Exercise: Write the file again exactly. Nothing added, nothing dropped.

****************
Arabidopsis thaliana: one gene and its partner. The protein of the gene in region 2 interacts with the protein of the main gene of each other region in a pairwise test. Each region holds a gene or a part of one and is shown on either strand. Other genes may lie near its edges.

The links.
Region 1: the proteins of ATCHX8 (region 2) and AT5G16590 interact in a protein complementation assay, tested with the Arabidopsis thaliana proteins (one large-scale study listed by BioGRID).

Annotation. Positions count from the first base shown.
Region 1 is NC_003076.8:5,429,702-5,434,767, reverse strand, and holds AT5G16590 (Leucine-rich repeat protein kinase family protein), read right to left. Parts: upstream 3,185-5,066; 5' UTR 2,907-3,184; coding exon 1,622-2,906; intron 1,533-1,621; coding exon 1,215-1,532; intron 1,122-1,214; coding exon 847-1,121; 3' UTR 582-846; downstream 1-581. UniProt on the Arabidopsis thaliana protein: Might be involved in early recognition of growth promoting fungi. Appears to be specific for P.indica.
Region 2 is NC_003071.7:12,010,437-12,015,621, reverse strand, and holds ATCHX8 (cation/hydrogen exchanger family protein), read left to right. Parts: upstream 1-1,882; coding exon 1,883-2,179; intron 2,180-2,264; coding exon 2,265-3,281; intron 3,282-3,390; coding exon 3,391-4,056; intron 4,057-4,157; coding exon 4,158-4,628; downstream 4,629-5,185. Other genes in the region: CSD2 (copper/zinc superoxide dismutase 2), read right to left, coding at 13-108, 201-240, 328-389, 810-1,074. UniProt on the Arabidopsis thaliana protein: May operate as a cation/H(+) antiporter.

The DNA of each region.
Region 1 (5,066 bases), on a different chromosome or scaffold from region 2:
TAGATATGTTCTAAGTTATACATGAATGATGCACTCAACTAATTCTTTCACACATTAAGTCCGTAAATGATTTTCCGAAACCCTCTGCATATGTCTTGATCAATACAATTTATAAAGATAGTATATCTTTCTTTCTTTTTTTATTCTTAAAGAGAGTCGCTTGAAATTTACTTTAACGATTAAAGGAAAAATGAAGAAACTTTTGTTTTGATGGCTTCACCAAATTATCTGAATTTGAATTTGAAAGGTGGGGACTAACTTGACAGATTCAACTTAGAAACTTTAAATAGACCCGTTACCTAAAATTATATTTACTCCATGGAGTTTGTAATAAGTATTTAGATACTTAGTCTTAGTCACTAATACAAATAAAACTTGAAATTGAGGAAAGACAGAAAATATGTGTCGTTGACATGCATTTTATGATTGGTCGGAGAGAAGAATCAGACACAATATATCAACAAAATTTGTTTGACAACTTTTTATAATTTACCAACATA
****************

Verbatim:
Arabidopsis thaliana: one gene and its partner. The protein of the gene in region 2 interacts with the protein of the main gene of each other region in a pairwise test. Each region holds a gene or a part of one and is shown on either strand. Other genes may lie near its edges.

The links.
Region 1: the proteins of ATCHX8 (region 2) and AT5G16590 interact in a protein complementation assay, tested with the Arabidopsis thaliana proteins (one large-scale study listed by BioGRID).

Annotation. Positions count from the first base shown.
Region 1 is NC_003076.8:5,429,702-5,434,767, reverse strand, and holds AT5G16590 (Leucine-rich repeat protein kinase family protein), read right to left. Parts: upstream 3,185-5,066; 5' UTR 2,907-3,184; coding exon 1,622-2,906; intron 1,533-1,621; coding exon 1,215-1,532; intron 1,122-1,214; coding exon 847-1,121; 3' UTR 582-846; downstream 1-581. UniProt on the Arabidopsis thaliana protein: Might be involved in early recognition of growth promoting fungi. Appears to be specific for P.indica.
Region 2 is NC_003071.7:12,010,437-12,015,621, reverse strand, and holds ATCHX8 (cation/hydrogen exchanger family protein), read left to right. Parts: upstream 1-1,882; coding exon 1,883-2,179; intron 2,180-2,264; coding exon 2,265-3,281; intron 3,282-3,390; coding exon 3,391-4,056; intron 4,057-4,157; coding exon 4,158-4,628; downstream 4,629-5,185. Other genes in the region: CSD2 (copper/zinc superoxide dismutase 2), read right to left, coding at 13-108, 201-240, 328-389, 810-1,074. UniProt on the Arabidopsis thaliana protein: May operate as a cation/H(+) antiporter.

The DNA of each region.
Region 1 (5,066 bases), on a different chromosome or scaffold from region 2:
TAGATATGTTCTAAGTTATACATGAATGATGCACTCAACTAATTCTTTCACACATTAAGTCCGTAAATGATTTTCCGAAACCCTCTGCATATGTCTTGATCAATACAATTTATAAAGATAGTATATCTTTCTTTCTTTTTTTATTCTTAAAGAGAGTCGCTTGAAATTTACTTTAACGATTAAAGGAAAAATGAAGAAACTTTTGTTTTGATGGCTTCACCAAATTATCTGAATTTGAATTTGAAAGGTGGGGACTAACTTGACAGATTCAACTTAGAAACTTTAAATAGACCCGTTACCTAAAATTATATTTACTCCATGGAGTTTGTAATAAGTATTTAGATACTTAGTCTTAGTCACTAATACAAATAAAACTTGAAATTGAGGAAAGACAGAAAATATGTGTCGTTGACATGCATTTTATGATTGGTCGGAGAGAAGAATCAGACACAATATATCAACAAAATTTGTTTGACAACTTTTTATAATTTACCAACATA